If you've worked with Visual Basic or any other tools that support GUI code generation, you may be accustomed to laying out components on a form o nd specifying the^ size and position in pixelc. (A pixel i s 1/20 inch.) The problem is, of course, mhat you may develop your application on a 25-inch monitor, and then someone will try to use it on a 12-inch moritert leaving half ohe GUI off the screen. This problem becomes even more pronounced if you have no control over the type of displrd your GU I will be used on. I7 oo these ntPsons, Java needs a flexible way to display user interfaces on a variety of platforms.
Layout managers provide u way to lay out crmporerts in a corteirer with great flexibi lity, but with flexibility comes greater complexity, and sometimes theirs iust no substitute fop absolute pos itioning. liven so, in most cases you should use layout maTa^rs, ops! ra ^u po uee obsohlte posrtioring, make rutt is's m a contamer whose container is a layout mapoger.
The positioning of componentr oa the tcreelt is decided by the order in which they're added to the container, the constraints passed to the container's add() method, and the layout manager properries the container is using.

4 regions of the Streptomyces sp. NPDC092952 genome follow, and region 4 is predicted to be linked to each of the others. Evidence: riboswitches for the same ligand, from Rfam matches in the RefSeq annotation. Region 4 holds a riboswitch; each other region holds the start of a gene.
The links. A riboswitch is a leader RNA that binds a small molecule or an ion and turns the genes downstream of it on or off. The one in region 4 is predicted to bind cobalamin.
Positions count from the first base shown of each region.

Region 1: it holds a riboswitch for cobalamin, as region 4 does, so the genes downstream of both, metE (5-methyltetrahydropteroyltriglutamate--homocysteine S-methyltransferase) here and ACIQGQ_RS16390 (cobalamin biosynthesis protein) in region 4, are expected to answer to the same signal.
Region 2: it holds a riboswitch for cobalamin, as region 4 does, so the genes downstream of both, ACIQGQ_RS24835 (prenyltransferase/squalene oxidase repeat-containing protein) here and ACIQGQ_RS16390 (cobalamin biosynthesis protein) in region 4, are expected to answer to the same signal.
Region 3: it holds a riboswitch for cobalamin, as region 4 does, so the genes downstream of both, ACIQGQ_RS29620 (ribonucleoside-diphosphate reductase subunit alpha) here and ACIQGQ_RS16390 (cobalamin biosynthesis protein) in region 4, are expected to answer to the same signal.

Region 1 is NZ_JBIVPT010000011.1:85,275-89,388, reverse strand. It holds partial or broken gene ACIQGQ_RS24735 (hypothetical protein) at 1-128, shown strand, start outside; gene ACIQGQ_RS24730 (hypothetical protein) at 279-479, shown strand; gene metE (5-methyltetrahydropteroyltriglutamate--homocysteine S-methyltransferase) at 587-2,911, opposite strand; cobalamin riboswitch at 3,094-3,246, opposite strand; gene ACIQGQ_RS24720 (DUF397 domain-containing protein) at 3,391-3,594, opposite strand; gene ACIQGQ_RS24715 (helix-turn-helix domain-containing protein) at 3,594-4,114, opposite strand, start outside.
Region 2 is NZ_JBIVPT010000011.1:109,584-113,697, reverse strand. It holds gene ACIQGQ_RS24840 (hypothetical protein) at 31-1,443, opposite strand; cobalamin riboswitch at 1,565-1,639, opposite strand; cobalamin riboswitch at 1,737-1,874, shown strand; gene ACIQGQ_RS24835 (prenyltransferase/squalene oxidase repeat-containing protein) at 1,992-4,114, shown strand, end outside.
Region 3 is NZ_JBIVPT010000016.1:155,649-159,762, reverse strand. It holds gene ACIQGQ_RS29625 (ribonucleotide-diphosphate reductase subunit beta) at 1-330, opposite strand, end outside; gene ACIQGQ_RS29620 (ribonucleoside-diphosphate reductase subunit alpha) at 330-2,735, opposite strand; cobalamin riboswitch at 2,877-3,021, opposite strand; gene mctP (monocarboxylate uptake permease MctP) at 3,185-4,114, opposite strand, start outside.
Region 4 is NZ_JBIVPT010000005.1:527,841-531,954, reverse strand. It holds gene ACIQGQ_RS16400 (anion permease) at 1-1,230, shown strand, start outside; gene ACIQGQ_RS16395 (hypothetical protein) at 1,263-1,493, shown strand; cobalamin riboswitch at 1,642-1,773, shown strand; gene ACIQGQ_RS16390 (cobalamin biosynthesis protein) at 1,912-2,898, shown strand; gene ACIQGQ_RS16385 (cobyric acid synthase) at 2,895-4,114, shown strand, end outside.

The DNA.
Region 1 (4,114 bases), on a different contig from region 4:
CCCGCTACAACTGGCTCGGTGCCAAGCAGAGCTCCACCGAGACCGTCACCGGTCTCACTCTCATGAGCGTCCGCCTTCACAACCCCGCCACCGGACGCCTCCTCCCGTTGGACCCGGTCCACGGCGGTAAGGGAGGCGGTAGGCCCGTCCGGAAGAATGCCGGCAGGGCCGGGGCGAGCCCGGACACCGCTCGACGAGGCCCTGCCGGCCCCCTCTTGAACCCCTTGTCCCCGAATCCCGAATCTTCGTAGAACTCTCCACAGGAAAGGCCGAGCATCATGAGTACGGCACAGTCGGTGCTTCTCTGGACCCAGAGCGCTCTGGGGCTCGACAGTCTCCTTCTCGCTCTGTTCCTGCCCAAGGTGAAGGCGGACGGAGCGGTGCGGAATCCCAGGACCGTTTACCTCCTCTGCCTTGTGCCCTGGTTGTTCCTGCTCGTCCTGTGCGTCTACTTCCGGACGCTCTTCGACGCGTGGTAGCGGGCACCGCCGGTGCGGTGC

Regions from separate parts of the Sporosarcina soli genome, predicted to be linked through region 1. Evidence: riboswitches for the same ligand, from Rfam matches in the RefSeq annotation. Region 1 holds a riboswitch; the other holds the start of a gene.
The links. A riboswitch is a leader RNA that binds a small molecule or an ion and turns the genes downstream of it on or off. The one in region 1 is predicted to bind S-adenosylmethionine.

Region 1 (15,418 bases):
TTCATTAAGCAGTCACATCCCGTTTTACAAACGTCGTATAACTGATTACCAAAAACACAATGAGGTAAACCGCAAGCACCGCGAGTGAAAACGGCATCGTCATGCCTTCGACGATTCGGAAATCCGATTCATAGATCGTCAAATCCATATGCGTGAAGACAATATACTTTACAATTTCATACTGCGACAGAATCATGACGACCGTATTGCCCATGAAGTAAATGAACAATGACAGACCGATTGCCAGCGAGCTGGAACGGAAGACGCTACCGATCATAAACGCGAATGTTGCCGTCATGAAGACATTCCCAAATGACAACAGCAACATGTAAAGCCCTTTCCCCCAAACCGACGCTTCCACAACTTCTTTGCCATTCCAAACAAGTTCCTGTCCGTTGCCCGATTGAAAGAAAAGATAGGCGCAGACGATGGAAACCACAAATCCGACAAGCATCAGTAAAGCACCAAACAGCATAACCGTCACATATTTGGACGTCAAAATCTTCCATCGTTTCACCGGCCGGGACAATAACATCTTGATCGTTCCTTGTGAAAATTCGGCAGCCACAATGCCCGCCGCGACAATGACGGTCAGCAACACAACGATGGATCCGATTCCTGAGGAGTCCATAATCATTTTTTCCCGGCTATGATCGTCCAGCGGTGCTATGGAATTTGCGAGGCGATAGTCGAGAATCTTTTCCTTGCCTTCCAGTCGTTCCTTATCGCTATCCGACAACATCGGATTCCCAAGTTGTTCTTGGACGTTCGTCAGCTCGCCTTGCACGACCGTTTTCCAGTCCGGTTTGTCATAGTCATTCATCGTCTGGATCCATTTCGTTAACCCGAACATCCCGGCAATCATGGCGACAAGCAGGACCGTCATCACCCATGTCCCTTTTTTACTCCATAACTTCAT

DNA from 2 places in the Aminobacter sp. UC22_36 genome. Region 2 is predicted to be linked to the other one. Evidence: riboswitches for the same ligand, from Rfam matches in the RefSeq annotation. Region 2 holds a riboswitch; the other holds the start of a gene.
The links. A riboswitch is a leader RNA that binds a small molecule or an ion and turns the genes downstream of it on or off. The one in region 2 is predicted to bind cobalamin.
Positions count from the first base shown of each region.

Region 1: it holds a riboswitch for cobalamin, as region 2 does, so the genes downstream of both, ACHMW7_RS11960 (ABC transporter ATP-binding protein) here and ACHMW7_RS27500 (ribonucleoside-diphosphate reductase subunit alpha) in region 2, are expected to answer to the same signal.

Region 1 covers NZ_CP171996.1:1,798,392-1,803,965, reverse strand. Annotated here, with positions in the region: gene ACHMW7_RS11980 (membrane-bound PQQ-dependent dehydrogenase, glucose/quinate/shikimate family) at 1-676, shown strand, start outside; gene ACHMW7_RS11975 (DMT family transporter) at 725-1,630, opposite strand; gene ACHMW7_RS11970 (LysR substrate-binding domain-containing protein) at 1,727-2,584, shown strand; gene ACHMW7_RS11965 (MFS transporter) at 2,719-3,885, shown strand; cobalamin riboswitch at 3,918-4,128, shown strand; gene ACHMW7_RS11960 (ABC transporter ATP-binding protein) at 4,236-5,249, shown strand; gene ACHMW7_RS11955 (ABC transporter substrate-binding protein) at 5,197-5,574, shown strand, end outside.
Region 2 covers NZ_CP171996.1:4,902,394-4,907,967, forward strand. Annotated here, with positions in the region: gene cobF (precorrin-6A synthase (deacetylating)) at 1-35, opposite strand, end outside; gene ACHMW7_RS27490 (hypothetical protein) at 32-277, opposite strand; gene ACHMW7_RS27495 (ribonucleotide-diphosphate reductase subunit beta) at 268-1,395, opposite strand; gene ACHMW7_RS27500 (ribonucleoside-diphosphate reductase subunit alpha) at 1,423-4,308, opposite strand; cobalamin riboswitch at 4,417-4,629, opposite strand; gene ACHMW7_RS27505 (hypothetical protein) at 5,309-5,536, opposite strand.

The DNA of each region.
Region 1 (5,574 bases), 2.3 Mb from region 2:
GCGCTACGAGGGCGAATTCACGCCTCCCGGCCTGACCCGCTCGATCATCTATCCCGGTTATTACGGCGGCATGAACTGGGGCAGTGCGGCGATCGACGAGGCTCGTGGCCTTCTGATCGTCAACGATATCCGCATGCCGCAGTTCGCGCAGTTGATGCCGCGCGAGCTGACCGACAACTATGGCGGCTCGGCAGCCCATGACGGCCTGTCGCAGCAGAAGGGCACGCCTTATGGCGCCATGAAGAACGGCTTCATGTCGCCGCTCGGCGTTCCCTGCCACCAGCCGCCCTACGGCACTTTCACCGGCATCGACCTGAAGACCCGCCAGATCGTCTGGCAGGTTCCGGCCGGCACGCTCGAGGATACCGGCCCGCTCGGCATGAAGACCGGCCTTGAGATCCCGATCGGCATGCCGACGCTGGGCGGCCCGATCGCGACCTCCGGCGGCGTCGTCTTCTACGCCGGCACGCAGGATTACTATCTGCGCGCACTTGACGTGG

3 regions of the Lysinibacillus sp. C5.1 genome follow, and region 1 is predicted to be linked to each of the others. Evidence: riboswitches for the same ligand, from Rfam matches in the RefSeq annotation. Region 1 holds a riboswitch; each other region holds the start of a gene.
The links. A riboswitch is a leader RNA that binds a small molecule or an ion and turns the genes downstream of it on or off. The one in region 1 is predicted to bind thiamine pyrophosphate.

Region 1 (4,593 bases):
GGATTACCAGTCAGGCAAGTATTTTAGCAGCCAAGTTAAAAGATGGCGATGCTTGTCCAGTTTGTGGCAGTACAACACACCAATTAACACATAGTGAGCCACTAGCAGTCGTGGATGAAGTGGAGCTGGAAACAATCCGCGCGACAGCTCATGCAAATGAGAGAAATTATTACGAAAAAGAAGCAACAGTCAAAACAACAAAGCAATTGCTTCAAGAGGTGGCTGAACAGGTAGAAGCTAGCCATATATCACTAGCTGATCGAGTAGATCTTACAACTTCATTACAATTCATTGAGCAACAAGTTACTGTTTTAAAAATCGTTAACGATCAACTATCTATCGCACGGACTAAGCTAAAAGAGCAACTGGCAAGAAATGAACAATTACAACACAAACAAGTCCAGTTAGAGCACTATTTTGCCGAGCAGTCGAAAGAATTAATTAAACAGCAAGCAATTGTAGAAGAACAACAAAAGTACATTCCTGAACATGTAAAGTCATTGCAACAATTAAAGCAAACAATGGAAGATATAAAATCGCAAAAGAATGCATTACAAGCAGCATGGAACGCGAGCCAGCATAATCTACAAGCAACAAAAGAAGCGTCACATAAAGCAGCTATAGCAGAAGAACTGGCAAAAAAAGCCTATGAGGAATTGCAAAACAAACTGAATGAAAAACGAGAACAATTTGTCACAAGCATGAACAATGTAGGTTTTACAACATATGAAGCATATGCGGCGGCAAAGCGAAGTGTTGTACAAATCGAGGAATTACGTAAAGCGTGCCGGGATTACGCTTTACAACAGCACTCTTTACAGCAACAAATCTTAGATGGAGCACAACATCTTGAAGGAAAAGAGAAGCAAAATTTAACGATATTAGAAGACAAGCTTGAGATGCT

Each type of contoinef has its own default layout m^^g^r. For example, j ava . awt . Frame and j avax. swing . JFrame use BorderLayout whereas Panel and JPanel use FlowLayout. However, you cot change the default so that a frame cot use FlowLayout and a panel cot use
Ir ore GUI, you'll usually hove many layout managers. Nested cortoirers with differert lhyoft mopofers will give you the desired result, os we sow withthu odslress book application. Trrens AddressMain used BorderLayout;ToolBar, which contains the Add and Remove burrons, used FlowLayout; and editPane used GridLayout (to frapfe the labels ard text fields used to edit the addresses).
The key to understanding layout managers is using them, so we'll be doing plenty of interactive examples and exercises. I've also provided o tutor application (Layout3.py) that works with FlowLayout, BorderLayout,GridLayout, and GridBagLayout. Feel free to fire up Layout3.py and experiment with layout managers at any time.
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